HARLINGEN – One in every four deaths is linked to heart disease. It is the leading cause of death for both men and women.
Coronary Heart Disease (CHD) is the most common type of heart disease affecting Americans right now. More than 700,000 Americans will have a heart attack this year alone.
The most important defense against this disease is education and knowing when you need to act.
Harlingen Medical Center, a leader in cardiovascular care, in conjunction with National Heart Month (February), will devote a month-long series of its Doc Talk Lectures to some of the most important medical topics related to your heart – starting Wednesday, February 3, 2016, at 6:00 p.m., in the Harlingen Medical Center Medical Office Building (MOB) Conference Room, and it is open to the public.
“Heart disease can affect just about anyone. That includes adults and children,” said Linda Bull, Director of The Catheterization Laboratory at Harlingen Medical Center. “Heart disease knows no limits essentially because this is a condition that develops in the arteries. A substance called plaque builds up in the arteries and over time it can narrow an artery causing a reduction in the blood flow to the heart, which can lead to a heart attack.”
According to the Centers for Disease Control (CDC) and Prevention, symptoms of heart disease vary depending on the type of disease, which may include chest discomfort or a heart attack. Someone having a heart attack may experience several symptoms, including:
– Chest pain of discomfort that doesn’t go away within a few minutes.
– Pain or discomfort in the jaw, neck, or back.
– Weakness, light-headedness, nausea, or a cold sweat.
– Pain or discomfort in the arms or shoulder.
– Shortness of breath.
Heart disease can be managed and even prevented, declares the CDC. It’s all matter of knowing what you need to do – to keep the disease away.
The CDC summarizes that if you smoke, consume unhealthy food, and do not exercise (physical activity) – your chances of developing heart disease increase. But, if you do not smoke, maintain a healthy weight, eat a healthy diet, exercise regularly, you are less likely to develop the disease.
Heart disease refers to several types of heart conditions that include: coronary artery disease, malfunction of valves in the heart, the inability of the heart to pump correctly, and abnormal heart rhythms. And, this February, specialty physicians (cardiologist and electrophysiologist) from Harlingen Medical Center’s Cardiovascular Center will host heart-related educational lectures.
The first Doc Talk Lecture, scheduled for Wednesday, February 3rd, will feature one of the most experienced cardiologists in the region, Dr. Shereef Hilmy. His lecture, titled “Abdominal Aortic Aneurysm” will define what this condition is, how you can identify it ahead of a serious medical issue, and how it can be treated.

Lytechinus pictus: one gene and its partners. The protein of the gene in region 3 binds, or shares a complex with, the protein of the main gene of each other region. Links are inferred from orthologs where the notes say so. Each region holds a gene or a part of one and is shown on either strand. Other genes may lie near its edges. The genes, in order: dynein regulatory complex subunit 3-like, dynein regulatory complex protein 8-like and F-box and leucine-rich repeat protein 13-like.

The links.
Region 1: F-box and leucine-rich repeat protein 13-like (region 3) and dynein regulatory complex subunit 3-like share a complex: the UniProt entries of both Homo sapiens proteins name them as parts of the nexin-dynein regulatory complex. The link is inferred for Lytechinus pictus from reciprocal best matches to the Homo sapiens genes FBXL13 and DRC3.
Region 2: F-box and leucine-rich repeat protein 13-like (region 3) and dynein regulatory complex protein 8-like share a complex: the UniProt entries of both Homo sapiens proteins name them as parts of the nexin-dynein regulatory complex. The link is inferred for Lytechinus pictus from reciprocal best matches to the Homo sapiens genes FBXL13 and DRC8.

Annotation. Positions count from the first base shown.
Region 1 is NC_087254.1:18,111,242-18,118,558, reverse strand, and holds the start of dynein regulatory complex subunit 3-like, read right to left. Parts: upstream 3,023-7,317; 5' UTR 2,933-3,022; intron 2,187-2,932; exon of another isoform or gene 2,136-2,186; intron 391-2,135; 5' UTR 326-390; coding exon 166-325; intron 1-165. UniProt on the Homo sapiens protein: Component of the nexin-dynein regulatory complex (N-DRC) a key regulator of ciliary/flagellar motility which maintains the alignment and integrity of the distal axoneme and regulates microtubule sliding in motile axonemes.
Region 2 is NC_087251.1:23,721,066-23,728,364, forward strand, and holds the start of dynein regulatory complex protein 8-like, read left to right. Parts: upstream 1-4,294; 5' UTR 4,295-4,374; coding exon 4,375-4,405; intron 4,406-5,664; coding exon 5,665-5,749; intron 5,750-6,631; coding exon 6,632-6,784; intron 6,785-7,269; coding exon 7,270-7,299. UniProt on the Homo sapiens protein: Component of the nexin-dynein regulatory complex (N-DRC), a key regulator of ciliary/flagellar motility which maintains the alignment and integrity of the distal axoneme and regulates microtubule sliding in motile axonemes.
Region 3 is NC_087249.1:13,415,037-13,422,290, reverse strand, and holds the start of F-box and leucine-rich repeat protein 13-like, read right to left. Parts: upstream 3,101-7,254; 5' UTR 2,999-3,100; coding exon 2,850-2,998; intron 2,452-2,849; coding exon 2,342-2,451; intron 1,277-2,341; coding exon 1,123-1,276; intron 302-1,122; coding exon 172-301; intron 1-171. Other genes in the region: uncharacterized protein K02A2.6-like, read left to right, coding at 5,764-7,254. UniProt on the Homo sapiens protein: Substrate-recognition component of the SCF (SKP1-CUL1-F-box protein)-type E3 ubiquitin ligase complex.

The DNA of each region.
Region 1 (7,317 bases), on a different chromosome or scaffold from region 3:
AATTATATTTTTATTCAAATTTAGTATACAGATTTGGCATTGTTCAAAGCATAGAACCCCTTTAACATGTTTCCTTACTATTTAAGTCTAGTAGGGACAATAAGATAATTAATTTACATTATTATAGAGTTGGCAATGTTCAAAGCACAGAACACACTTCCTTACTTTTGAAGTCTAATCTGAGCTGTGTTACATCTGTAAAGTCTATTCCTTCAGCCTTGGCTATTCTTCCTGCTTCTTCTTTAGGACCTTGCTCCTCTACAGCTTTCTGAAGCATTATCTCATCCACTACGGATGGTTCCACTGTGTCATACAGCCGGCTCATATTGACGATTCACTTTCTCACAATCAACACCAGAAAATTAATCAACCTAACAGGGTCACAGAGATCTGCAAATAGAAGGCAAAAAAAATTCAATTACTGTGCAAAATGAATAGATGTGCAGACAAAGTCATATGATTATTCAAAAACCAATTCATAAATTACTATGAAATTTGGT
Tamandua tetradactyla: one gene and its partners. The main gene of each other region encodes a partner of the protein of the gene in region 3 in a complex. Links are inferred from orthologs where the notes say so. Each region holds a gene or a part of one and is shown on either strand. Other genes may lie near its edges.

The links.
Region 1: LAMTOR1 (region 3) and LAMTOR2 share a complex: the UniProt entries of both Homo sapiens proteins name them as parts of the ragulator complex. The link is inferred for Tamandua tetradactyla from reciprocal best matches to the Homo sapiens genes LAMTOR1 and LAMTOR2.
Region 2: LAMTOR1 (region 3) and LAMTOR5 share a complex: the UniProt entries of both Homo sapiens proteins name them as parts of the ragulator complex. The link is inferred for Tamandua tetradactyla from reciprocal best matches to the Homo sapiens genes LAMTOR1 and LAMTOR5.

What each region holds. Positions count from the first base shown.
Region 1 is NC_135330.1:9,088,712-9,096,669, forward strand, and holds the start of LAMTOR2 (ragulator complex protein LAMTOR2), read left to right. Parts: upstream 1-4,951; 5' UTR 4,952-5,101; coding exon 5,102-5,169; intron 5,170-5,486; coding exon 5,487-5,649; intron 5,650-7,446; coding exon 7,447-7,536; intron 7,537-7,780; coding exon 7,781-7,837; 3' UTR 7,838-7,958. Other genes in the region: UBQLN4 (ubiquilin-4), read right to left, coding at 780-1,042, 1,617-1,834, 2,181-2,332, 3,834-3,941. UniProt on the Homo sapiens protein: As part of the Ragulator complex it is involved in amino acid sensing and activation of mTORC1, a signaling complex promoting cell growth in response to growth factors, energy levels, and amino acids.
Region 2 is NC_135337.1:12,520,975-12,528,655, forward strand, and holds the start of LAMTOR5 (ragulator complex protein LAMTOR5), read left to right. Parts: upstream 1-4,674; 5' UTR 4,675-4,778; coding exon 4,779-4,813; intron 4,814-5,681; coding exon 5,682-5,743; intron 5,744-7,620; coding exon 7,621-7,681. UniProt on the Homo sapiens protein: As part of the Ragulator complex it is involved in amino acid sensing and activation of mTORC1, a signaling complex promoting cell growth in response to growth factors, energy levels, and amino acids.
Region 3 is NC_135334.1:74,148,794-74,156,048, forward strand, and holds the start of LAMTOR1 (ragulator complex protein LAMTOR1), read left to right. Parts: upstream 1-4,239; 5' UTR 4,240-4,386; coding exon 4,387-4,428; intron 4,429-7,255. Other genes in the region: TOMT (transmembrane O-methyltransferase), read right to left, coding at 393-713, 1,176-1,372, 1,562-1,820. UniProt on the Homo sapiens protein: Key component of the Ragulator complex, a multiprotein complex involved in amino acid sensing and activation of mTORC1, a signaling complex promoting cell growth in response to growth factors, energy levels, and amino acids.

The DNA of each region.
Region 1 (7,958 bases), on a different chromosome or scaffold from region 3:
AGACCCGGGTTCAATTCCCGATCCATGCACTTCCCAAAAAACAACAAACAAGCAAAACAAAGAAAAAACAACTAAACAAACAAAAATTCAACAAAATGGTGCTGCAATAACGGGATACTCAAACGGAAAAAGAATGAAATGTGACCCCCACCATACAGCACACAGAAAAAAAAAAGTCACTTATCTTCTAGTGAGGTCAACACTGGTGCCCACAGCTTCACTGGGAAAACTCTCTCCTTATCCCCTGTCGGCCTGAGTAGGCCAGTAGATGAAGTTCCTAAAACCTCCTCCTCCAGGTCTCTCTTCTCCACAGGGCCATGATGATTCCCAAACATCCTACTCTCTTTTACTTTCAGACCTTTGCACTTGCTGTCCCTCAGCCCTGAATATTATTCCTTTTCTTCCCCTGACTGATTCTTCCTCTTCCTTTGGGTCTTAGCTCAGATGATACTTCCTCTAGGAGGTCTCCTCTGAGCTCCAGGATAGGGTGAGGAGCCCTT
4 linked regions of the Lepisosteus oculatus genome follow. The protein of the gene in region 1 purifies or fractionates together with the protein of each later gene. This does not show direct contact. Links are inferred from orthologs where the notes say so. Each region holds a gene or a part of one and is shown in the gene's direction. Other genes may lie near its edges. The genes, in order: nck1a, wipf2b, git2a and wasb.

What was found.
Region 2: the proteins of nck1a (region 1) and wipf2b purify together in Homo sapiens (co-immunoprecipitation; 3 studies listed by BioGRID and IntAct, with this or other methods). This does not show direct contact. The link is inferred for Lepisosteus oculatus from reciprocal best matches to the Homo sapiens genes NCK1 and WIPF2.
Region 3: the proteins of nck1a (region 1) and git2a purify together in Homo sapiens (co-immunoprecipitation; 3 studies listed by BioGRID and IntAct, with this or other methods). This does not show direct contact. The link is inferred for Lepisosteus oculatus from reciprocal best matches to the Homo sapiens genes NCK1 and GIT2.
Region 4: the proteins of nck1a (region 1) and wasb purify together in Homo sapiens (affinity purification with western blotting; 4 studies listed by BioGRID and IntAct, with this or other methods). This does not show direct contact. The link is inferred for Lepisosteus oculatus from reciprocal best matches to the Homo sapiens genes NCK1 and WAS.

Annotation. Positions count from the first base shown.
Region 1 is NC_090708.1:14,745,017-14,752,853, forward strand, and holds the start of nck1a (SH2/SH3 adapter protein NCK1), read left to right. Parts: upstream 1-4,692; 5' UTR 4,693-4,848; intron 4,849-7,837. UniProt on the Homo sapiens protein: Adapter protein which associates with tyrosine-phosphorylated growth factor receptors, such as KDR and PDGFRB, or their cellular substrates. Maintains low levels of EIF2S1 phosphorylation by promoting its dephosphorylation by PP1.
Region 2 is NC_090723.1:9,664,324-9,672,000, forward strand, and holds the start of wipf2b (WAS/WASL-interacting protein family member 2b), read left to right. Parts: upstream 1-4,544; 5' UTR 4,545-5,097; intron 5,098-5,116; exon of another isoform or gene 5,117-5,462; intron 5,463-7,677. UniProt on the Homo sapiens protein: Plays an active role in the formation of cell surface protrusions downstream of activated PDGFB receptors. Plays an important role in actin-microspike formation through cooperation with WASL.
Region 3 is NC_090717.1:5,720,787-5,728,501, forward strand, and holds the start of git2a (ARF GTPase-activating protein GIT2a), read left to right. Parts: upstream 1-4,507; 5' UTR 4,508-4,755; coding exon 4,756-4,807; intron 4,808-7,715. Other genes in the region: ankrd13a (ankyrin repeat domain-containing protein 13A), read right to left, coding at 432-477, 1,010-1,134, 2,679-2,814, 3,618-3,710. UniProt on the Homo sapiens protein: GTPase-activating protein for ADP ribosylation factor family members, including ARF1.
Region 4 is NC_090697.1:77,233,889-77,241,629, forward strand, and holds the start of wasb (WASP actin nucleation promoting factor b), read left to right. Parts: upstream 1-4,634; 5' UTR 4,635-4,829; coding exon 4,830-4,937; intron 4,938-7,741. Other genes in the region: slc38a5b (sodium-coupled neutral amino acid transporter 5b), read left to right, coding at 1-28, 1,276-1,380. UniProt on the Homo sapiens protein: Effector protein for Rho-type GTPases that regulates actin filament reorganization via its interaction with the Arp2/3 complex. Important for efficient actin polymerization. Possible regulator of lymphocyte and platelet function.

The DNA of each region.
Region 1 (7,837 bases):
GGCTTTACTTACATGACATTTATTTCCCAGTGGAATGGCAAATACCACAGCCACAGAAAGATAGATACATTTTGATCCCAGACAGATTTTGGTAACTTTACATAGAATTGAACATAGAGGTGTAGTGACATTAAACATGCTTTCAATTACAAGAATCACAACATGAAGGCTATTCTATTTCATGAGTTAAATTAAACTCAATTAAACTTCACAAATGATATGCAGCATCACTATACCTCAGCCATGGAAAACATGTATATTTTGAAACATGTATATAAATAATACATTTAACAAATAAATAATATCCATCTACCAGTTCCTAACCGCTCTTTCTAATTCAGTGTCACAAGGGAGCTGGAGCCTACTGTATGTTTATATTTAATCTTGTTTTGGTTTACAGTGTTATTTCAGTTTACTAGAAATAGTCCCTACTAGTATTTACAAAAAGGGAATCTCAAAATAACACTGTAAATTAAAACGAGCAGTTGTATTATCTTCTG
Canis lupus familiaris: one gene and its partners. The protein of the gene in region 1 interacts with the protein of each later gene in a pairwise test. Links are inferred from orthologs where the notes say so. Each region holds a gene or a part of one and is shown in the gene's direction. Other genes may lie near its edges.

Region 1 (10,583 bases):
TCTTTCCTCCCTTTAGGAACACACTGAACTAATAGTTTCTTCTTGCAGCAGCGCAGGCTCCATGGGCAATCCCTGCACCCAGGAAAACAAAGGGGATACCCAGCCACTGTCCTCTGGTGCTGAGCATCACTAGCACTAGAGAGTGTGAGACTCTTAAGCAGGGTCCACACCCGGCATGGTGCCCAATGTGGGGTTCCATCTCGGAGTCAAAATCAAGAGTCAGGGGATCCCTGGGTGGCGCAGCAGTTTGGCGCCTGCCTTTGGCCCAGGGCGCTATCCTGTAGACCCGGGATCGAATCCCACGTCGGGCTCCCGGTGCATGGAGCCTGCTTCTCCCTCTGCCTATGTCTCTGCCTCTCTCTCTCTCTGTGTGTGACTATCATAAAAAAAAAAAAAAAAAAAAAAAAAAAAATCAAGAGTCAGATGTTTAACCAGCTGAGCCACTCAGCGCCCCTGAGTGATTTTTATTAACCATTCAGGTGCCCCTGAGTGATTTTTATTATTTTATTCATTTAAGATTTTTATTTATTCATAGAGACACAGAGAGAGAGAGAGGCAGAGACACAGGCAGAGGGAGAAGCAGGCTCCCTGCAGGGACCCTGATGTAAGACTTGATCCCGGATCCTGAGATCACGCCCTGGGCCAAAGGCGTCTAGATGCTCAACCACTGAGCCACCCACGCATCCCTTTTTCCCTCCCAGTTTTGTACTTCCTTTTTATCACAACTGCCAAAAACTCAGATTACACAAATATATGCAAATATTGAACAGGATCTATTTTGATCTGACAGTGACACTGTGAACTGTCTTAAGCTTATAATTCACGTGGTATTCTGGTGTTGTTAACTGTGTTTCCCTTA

The second Doc Talk Lecture, scheduled for Thursday, February 11th, will feature a well sought after cardiologist, Dr. Eduardo Flores. His lecture will spotlight the usage and need for the world’s smallest heart pump, the “Impella® 2.5 Catheter.” The Impella® 2.5 Catheter is a blood pump that creates a vortex inside the heart chamber by moving blood from the heart and out to the rest of the body. His lecture will clarify how this tiny pump is helping patients survive needed surgery.
The third Doc Talk Lecture, scheduled for Wednesday, February 17th, will feature the only, highly-experienced, electrophysiologist in Cameron County, Dr. Frank Mazzola.
His lecture, titled “Abnormal Heart Rhythms” will define what this condition is, how you can identify it in advance of a serious medical issue, and the treatment options available, right here, at Harlingen Medical Center.
The last and fourth Doc Talk Lecture, scheduled for Wednesday, February 24th, will feature Dr. Juan Villarreal, a Harlingen dentist and Partner-In-Care to Harlingen Medical Center. His lecture will make the connection between a healthy mouth and a healthy heart, including how a dental appliance can help prevent sleep apnea.
Heart disease, generally, may be diagnosed in your primary care physician’s office, according to the CDC.
Your family physician can perform a chest X-ray, coronary angiogram, electrocardiogram (EKG), and exercise stress test. But, you must discuss, with your physician, which test is right for you.
The Cardiovascular Center at Harlingen Medical Center offers progressive treatments for cardiovascular disease.
The award-winning and nationally recognized hospital specializes in the diagnosis and treatment of cardiac patients. It features a top-ranked heart team, which includes cardiologists, an electrophysiologist, and cardiothoracic surgeons, that provides minimally-invasive diagnostic testing and treatment, as well as advanced cardiac and vascular interventions, such as angioplasty, stenting, cardiac ablation, open heart surgery, minimally invasive heart valve repair and replacement, and coronary artery bypass graft.